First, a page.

By Embryo

Your Guide to Manufacturing Processes for Metals

Looking to find out more about the best manufacturing processes for metals? You’ve come to the right place. 

Here at Salamander Fabrications, we are a sheet metal fabricator specialising in creating high-quality metal products. With over 50 years of experience, we can undoubtedly say that our manufacturing processes for metals have been tried and tested, allowing us to create metal products for a wide variety of applications nationwide.

Interested in how the whole process works? 

In this guide, we’ll break down:

  • How six key manufacturing processes work
  • What makes metal manufacturing so important
  • Common uses of metal fabrication
  • How Salamander’s expertise can benefit you and your project

So, if you’re wondering how different metals are manufactured – and the processes they require – you’re in good company. We’re going to explain everything you need to know about the many different manufacturing processes for metals. 

To learn more about the work we provide or to get started with your next project, get in touch with our incredible sales team on 01484 843599 today – we’d be happy to help.

Key Manufacturing Processes Explained

We are experts in performing key manufacturing processes for metals with a great deal of care. Below, we’ll explain some of the most well-adopted processes in the industry. 

If you require more information, or would like to take advantage of our sheet metal fabrication services, check out the techniques we use to deliver high-quality metal products for both large and small-scale projects.

CNC Machining 

Here at Salamander, we provide a comprehensive range of CNC machining services. CNC machining is a computerised manufacturing process whereby a computer or pre-programmed software is used to control the movement of a machine or production equipment. At Salamander, we have CNC drilling capabilities in-house, but can help our clients with any part of the process they need!

In sheet metal fabrication, CNC machining is a shaping process, which involves using a machine to cut away material from solid metal in order to shape it. CNC machining in metal fabrication can be performed via several shaping processes: milling, drilling, and turning. 

If you want aspects of the metal to be cut very precisely, CNC machining will come in handy.

Milling Process

In the milling process, the raw material is gradually removed from the metal until the required form or design is obtained by rotating multi-point cutting tools. The rotary cutting tool either slowly feeds the metal into it, moves over the fixed metal, or rotates with respect to both the metal and the tool.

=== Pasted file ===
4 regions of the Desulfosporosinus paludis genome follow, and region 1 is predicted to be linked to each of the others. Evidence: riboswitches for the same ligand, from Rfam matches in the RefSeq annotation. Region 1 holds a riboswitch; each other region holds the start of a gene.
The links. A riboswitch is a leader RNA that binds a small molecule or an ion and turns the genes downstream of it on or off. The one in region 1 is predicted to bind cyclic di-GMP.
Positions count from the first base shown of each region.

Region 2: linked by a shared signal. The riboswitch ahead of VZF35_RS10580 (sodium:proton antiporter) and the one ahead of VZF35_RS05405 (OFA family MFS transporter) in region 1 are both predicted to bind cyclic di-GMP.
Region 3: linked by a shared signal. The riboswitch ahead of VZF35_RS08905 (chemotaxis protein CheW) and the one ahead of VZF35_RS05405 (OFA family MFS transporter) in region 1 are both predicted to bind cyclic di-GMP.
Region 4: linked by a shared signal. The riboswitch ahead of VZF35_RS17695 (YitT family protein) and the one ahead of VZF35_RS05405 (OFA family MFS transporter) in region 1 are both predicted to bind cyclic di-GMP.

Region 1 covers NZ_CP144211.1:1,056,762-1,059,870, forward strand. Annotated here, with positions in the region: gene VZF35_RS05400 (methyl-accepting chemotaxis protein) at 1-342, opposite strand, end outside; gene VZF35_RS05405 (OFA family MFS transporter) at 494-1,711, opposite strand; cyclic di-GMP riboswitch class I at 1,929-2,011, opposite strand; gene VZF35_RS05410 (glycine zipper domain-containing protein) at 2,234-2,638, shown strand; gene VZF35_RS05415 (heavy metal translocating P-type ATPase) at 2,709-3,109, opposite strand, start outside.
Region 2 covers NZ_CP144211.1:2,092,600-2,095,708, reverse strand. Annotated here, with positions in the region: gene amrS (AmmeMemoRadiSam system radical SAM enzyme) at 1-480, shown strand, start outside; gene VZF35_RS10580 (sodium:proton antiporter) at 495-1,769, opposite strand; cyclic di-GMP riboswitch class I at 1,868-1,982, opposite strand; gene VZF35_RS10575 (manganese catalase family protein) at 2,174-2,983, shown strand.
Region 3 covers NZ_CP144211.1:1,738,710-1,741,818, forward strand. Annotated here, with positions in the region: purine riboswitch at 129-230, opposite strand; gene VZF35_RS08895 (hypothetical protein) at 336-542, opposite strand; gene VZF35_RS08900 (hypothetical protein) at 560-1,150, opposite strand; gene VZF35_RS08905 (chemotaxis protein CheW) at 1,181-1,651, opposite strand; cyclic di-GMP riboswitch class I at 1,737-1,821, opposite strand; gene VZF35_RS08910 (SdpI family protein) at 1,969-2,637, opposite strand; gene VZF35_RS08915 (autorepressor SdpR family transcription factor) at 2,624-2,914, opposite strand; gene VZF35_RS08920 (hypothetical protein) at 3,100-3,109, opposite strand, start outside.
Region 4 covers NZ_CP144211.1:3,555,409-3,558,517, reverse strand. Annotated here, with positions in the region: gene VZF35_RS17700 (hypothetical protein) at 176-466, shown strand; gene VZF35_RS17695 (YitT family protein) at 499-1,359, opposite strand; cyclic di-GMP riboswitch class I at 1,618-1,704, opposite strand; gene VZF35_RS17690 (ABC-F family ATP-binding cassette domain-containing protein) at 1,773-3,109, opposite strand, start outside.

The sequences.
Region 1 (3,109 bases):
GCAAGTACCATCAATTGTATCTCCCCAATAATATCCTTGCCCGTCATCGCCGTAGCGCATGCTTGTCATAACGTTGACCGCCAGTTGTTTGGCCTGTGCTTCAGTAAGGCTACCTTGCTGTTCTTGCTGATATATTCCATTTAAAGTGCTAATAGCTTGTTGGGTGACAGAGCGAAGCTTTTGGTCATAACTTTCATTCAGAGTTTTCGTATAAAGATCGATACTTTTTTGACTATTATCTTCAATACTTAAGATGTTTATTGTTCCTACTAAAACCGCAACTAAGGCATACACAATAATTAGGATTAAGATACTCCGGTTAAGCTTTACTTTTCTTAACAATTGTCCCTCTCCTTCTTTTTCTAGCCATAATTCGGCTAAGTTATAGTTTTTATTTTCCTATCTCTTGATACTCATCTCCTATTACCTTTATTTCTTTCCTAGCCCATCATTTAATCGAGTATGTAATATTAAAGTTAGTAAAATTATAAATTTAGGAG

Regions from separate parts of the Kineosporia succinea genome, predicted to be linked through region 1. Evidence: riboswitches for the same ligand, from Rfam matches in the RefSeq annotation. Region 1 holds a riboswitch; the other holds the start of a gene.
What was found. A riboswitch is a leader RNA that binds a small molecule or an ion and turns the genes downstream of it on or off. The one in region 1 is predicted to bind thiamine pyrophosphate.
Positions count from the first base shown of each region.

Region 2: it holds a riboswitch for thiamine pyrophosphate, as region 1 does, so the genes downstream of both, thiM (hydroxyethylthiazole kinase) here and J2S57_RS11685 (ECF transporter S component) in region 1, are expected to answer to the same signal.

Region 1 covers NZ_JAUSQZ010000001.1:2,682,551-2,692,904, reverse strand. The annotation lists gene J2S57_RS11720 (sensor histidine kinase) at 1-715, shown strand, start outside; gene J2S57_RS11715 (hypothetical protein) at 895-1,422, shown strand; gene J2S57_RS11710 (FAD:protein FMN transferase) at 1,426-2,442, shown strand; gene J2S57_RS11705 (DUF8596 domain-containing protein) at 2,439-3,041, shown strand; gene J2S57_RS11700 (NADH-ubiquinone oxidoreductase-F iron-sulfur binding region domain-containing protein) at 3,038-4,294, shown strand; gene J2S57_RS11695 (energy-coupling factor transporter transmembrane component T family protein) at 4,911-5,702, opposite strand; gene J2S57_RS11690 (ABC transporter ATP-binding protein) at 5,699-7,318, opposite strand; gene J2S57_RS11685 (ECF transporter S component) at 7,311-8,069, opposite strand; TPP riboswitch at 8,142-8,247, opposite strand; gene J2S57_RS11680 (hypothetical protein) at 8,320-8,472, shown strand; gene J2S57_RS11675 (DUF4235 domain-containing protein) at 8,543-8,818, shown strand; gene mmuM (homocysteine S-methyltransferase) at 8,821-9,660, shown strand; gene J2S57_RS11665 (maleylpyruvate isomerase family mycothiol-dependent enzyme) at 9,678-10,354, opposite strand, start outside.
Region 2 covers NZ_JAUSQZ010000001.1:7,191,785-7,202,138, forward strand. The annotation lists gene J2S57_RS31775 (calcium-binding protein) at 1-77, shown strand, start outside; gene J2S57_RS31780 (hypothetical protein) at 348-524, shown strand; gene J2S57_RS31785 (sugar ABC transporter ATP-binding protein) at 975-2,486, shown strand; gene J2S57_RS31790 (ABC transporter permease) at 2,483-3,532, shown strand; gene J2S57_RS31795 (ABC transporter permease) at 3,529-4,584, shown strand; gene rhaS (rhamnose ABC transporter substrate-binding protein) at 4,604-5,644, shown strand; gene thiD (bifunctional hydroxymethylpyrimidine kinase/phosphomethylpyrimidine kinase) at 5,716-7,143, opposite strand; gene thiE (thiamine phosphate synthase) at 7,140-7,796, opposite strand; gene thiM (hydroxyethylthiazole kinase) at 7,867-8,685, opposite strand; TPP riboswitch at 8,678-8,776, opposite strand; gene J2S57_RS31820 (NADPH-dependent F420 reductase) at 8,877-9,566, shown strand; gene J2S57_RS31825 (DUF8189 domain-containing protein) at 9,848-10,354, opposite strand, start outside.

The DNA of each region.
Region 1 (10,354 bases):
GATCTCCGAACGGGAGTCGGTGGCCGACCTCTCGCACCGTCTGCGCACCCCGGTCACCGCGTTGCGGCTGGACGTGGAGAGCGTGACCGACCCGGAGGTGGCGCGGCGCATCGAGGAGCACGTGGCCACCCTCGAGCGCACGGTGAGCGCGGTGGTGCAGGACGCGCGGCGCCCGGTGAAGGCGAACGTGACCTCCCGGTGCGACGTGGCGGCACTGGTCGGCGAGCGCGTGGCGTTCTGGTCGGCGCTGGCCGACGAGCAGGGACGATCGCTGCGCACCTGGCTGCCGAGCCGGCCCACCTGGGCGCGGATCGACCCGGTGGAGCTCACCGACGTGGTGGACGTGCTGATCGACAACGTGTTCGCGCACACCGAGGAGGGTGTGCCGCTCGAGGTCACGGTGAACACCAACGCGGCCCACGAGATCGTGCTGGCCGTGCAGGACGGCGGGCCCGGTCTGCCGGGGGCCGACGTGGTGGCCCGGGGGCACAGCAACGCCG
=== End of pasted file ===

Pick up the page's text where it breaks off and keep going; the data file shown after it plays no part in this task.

CNC machines are used to attain the desired appearance of the metal workpiece.

Drilling Process

For drilling, a rotary cutting tool known as the drill bit is used to cut a hole in the workpiece material. To make a circular hole, the drill bit rapidly rotates while pressing on the metal. It works like a drill, hence the name.

Turning Process

Finally, turning involves rotating the metal on a lathe while removing metal along the diameter using a cutting tool that cuts in a precise, linear motion. This results in a cylindrical shape and form. 

To produce different shapes and designs, the cutting tool can be turned and angled in various ways – this can be done manually or with a CNC turning. 

Metal Folding

Metal folding is the process of reshaping metal without causing the material to break. The process works by forcing the metal to bend at an angle. Essentially, the process requires mechanical deformation to change the shape of the metal.

To alter the metal’s form beyond its yield strength (but below its tensile strength limitations), certain machines are needed to apply a degree of shear stresses to the material.

The most popular way to conduct metal folding is via a brake press, which pinches the metal to make creases in it. In this process, the metal is pressed against a punch that moulds the sheet metal while being held between the punch and a die.

Metal folding can also be carried out using a folding machine. A metal folding machine features: 

  • A flat platform where flat sheet metal is securely placed
  • A clamping bar to secure the metal
  • A front panel that raises upward to bend the metal stretched over it

To carry out the fabrication process of metal folding manually, you could also use a hammer to hammer the metal until it bends eventually. However, this is a less precise method than using machinery or a brake press. For high-accuracy folds, we advise using a folding machine or brake press for your metal fabrication project. 

Metal Cutting

Metal cutting is the manufacturing process whereby a piece of metal or material is cut into smaller pieces or components using one of the many cutting techniques. It is often the first, if not the only, process used in metal fabrication. 

You can use a variety of metal cutting techniques to separate metal into smaller parts, and each one has unique advantages and drawbacks that make it ideal for various industrial applications. 

At Salamander Fabrications, we specialise in laser cutting to carry out the process of metal cutting. However, metal cutting can also be performed using: 

  • Saw cutting (sawing)
  • Shearing
  • Plasma cutting
  • Waterjet cutting
  • And more

Cutting metal is one of the oldest metal fabrication processes, with sawing being the most traditional method. However, thanks to experts like Salamander, laser cutting is a more effective process for achieving precise cuts for a myriad of metals. 

We implement laser cutting technology at Salamander to speedily and accurately cut sheet metals and create either finished components or fabricated metals for further operations. When fabricating sheet metal, laser cutting is typically the first stage of the process. It involves cutting the metal at specific places using an extremely powerful laser to produce designs and patterns.

Laser cutting works by directing a high-power, highly focused laser beam onto materials, which burns and vaporises them, resulting in a smooth and precise cut. In order to guide the focused laser beam in a precise cutting path, CNC machines and laser optics are required.